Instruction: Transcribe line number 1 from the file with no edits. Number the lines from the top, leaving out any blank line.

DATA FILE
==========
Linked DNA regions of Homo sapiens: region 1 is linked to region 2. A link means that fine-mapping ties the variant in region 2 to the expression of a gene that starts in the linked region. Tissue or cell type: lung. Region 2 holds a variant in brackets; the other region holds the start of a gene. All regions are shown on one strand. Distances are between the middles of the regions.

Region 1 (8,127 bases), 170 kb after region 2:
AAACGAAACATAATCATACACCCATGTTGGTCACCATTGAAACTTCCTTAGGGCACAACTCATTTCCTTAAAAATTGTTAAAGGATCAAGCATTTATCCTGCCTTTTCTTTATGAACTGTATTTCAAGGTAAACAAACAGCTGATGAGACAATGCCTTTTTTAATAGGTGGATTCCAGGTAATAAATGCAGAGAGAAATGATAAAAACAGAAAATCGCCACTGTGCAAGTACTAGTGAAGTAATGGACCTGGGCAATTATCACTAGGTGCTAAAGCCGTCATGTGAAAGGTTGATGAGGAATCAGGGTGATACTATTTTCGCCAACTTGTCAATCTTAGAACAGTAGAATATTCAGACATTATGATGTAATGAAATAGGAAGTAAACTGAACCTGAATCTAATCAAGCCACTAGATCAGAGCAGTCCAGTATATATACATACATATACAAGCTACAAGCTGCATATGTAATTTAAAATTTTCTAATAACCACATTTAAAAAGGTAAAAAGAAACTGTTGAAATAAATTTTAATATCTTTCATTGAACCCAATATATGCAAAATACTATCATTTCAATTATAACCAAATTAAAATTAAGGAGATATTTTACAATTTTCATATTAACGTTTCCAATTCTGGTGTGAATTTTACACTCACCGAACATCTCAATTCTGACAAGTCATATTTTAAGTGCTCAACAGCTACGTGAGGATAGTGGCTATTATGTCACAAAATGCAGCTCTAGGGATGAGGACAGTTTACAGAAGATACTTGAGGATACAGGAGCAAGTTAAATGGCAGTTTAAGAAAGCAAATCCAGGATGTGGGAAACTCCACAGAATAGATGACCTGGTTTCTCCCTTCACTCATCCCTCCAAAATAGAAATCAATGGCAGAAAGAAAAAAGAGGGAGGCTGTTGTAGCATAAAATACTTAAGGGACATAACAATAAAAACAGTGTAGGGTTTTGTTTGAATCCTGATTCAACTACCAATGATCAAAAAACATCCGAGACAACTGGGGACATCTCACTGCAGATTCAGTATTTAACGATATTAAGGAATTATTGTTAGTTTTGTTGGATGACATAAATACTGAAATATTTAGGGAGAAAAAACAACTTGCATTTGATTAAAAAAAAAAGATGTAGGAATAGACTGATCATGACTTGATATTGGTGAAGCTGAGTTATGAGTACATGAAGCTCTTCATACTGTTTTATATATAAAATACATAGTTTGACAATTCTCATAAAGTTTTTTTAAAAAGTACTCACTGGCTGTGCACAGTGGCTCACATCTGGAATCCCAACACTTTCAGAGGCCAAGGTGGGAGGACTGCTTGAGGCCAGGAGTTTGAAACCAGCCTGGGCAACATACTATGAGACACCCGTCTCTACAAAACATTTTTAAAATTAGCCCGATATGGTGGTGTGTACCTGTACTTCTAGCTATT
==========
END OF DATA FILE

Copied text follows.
Linked DNA regions of Homo sapiens: region 1 is linked to region 2. A link means that fine-mapping ties the variant in region 2 to the expression of a gene that starts in the linked region. Tissue or cell type: lung. Region 2 holds a variant in brackets; the other region holds the start of a gene. All regions are shown on one strand. Distances are between the middles of the regions.